Immigrant youth who seek to attend a college in Massachusetts may have one or more of a range of immigration statuses or may simply be undocumented (i.e. unknown to immigration officials and lacking any valid documents permitting them to remain in the U.S.) Although each of these immigrants may be admitted to college, the affordability of attending college will often depend on his or her status, because the eligibility rules for in-state tuition, federal financial aid, state need-based aid, state merit-based aid, and private scholarships vary. These rules are explained below.
1. Federal financial assistance eligibility to attend a public or private college. Under 20 U.S.C. §1091, immigrants are eligible for federal financial aid if they are permanent residents or are deemed by the U.S. Department of Education to be here for other than a temporary purpose with the intention of becoming a citizen or permanent resident. A second federal law also requires an immigrant seeking a federal public benefit to be a “qualified alien.”1 The U.S. Department of Education has interpreted these laws to allow only the following immigrant categories to qualify for federal financial aid:
a) permanent residents;
b) refugees, asylees, and pre-1980 conditional entrants;
c) Cuban-Haitian Entrants;
d) persons granted certain kinds of immigration “parole” for over one year;
e) battered immigrants pursuant to the federal Violence Against Women Act (VAWA) provisions; and
f) human trafficking victims pursuant to the federal Victims of Trafficking and Violence Prevention Act.
Further information about federal financial aid eligibility can be found in U.S. Department of Education resource materials, including the Federal Student Financial Aid Handbook, Ch. 2 (“Citizenship”), at www.ed.gov.
2. Eligibility to pay the in-state tuition rate at a Massachusetts public college (including a community college). Because Massachusetts state law relies on “residence” in determining eligibility for in-state tuition and undocumented immigrants are not considered state residents under a policy of the Massachusetts Board of Higher Education, they are ineligible for in-state tuition and must pay the higher out-of-state rate to attend Massachusetts public institutions, as must noncitizens who are present in the U.S. on a temporary tourist or foreign student visa or certain other temporary visas.2 All other lawful immigrants, including the following, are permitted to establish Massachusetts state residence and qualify for in-state tuition:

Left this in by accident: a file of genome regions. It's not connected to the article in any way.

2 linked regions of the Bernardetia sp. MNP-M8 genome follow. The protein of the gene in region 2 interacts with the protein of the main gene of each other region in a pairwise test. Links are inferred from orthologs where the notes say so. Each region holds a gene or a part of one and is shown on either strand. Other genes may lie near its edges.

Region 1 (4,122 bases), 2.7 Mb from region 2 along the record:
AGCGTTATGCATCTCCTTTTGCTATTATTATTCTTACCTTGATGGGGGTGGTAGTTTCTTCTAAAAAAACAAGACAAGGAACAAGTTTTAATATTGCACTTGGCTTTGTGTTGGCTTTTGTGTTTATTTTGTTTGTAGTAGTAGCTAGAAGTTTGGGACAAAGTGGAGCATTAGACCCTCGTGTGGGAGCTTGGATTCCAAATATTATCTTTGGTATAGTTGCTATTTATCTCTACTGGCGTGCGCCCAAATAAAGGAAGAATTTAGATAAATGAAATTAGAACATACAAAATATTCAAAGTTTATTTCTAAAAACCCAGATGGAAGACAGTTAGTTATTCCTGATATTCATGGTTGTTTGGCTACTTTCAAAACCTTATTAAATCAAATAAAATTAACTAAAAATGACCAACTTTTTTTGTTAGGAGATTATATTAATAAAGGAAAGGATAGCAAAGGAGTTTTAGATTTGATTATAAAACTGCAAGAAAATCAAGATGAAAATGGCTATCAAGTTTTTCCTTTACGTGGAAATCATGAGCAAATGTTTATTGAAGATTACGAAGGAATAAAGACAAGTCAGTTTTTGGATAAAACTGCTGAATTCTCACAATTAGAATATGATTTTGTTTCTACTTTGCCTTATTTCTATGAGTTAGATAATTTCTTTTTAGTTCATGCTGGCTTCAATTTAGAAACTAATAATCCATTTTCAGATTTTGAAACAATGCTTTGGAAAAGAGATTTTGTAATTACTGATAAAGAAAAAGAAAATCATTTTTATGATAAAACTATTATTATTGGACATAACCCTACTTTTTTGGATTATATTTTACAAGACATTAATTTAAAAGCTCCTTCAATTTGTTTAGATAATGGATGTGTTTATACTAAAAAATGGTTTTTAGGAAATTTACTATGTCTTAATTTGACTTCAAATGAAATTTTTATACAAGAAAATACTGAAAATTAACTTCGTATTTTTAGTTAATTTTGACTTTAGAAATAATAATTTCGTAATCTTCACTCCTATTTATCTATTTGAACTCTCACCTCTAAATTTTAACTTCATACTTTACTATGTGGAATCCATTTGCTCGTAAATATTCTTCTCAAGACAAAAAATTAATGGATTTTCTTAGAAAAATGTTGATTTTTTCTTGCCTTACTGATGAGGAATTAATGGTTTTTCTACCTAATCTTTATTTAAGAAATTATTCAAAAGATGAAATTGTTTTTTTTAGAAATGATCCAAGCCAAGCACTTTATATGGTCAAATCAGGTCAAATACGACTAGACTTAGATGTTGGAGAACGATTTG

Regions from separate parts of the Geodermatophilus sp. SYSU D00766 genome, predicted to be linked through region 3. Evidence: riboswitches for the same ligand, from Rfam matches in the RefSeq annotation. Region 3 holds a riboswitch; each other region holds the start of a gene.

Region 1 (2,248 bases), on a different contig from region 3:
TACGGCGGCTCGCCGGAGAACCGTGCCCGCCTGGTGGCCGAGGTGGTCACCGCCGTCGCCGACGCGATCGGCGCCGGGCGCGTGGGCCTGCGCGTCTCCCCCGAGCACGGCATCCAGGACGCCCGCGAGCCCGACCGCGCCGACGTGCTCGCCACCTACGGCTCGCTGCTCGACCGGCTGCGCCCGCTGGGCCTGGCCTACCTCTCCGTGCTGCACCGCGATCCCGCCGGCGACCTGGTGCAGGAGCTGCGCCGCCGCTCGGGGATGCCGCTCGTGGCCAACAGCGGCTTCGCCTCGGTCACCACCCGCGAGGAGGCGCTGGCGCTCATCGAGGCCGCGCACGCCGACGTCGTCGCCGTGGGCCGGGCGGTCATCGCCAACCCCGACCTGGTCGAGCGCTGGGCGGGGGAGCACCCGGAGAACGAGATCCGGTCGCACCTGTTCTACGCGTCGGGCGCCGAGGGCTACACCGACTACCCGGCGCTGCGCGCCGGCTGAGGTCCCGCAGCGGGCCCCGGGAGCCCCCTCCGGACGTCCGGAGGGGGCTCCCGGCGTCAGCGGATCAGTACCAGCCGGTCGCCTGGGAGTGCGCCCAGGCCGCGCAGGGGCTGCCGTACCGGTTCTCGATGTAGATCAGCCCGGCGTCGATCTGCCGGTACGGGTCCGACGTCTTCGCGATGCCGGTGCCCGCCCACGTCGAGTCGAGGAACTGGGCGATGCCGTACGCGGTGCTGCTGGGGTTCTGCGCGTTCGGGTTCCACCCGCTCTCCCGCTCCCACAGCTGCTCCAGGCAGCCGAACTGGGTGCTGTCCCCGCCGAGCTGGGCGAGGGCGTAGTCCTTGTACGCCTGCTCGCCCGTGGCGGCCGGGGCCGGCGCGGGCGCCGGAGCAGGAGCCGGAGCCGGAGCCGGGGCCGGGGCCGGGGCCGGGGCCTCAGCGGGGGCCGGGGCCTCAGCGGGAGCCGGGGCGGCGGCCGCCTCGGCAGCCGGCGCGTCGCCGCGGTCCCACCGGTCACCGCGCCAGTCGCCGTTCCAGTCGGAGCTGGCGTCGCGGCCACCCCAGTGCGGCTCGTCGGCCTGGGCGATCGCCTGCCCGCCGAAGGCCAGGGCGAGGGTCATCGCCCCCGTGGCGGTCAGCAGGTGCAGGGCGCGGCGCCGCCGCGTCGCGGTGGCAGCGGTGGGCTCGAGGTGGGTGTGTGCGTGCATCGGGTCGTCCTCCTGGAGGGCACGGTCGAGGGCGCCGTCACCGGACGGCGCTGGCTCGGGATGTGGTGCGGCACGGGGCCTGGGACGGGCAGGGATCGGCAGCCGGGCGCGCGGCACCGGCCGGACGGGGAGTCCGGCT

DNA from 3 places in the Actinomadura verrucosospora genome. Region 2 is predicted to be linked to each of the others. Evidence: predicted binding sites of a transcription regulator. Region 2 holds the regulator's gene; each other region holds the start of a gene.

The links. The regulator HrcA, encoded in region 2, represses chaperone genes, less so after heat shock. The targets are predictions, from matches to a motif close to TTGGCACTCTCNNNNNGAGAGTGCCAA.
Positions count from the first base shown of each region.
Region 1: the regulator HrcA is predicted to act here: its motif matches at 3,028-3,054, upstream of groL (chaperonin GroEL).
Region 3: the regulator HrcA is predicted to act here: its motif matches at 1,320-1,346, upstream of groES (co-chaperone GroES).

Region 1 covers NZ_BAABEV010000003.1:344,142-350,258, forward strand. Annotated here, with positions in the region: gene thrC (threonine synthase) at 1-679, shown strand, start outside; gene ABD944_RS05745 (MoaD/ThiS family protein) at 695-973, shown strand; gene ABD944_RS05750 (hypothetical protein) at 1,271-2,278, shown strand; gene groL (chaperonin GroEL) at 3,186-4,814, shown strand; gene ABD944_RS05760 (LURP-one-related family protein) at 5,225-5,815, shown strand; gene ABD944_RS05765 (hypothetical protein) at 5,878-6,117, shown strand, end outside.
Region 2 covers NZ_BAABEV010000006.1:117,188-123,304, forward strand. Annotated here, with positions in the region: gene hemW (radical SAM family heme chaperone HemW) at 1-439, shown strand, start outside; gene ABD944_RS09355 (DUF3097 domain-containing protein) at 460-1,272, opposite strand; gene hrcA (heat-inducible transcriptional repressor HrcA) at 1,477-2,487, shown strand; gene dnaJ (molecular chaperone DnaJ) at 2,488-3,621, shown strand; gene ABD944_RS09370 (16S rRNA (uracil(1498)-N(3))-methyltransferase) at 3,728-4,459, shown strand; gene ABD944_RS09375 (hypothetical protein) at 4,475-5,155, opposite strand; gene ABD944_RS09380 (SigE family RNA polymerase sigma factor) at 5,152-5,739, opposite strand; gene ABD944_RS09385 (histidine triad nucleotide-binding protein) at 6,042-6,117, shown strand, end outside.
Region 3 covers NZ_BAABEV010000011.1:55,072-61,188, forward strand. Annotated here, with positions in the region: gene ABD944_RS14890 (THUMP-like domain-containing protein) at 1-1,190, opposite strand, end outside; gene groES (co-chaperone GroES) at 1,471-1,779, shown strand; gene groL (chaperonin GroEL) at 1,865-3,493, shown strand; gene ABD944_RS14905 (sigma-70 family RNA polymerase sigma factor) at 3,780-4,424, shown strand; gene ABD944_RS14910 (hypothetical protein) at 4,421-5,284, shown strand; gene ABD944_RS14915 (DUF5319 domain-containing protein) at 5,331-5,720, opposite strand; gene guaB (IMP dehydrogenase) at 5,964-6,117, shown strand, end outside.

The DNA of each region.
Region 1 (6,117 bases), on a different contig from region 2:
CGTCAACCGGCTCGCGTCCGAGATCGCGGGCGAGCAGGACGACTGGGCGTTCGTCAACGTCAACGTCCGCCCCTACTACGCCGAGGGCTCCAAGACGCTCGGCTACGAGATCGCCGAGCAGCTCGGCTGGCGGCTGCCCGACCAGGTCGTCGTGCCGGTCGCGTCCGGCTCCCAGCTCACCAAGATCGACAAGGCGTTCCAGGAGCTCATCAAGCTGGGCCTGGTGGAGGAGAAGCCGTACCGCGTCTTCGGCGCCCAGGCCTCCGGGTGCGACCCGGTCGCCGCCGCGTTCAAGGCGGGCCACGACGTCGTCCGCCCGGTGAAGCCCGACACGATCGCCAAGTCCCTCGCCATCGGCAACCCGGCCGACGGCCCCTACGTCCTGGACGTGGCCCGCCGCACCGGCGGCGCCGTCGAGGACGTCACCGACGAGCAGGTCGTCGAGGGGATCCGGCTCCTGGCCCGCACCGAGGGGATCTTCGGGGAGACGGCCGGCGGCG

a) all of the immigrant listed above as eligible for federal financial aid;
b) grantees of Deferred Action for Childhood Arrivals (DACA);
c) beneficiaries of Temporary Protected Status (TPS);
d) beneficiaries of “withholding of removal” status; and
e) immigrants issued Employment Authorization Documents because they have applied for asylum, withholding of removal, TPS, a U visa, or adjustment of status or other pathway to permanent residence, or who are issued an EAD on another permissible basis.
For more information, see Massachusetts Department of Higher Education web site,
for Tuition Rates and Policies and the Board of Higher Education; Residency Status for Tuition Classification Purposes ; and Memorandum from Constantia T. Papanikolaou, Department of Higher Education General Counsel, “Residency Status for Tuition Classification Purposes—Deferred Action for Childhood Arrivals,”
3. Eligibility for the Massachusetts merit-based scholarship program, the John and Abigail Adams Scholarship, to attend a state college (including community college). The Adams Scholarship is awarded to graduating Massachusetts high school students who scored in the top 25% of their school district on MCAS; it waives tuition for up to eight semesters at any Massachusetts public university, state college, or community college and must be used within six years of high school graduation. A Massachusetts Board of Higher Education Policy allows immigrants “authorized by the federal government to live and work in the United States on a temporary or permanent basis” to use this scholarship. This includes most of the immigrants listed above as eligible for federal financial aid and in-state tuition, such as DACA and TPS grantees and those issued Employment Authorization Documents but does not include undocumented students.
For more information, see Board of Higher Education, John and Abigail Adams Scholarship Guidelines.
4. Eligibility for Massachusetts state need-based financial aid programs. The Massachusetts Department of Higher Education requires a student seeking most forms of need-based state financial aid to be a state resident as well as a U.S. citizen or “eligible noncitizen,” and limits the “eligible noncitizen” categories to the same ones that qualify for federal financial aid, as listed above. Guidelines and program availability change periodically. See Massachusetts Department of Higher Education, Scholarship Guidelines & Financial Aid Policies and Massachusetts Office of Financial Aid, OSFA Guidelines.
5. Private scholarships to attend private or public college. Funding from nongovernmental sources, such as a private scholarship, depends on the terms of the particular program, as no federal or state law restricts all such funding on the basis of immigration status. Every scholarship is different, and even undocumented immigrants may qualify for many of them. Some scholarships may restrict participation indirectly, for example if the scholarship offers or requires paid employment for which a recipient must be legally authorized to work in the U.S.
For questions or further information, contact the Immigrants Protection Project at Massachusetts Law Reform Institute (617) 357-0700.
1 . 8 U.S.C. § 1641(b)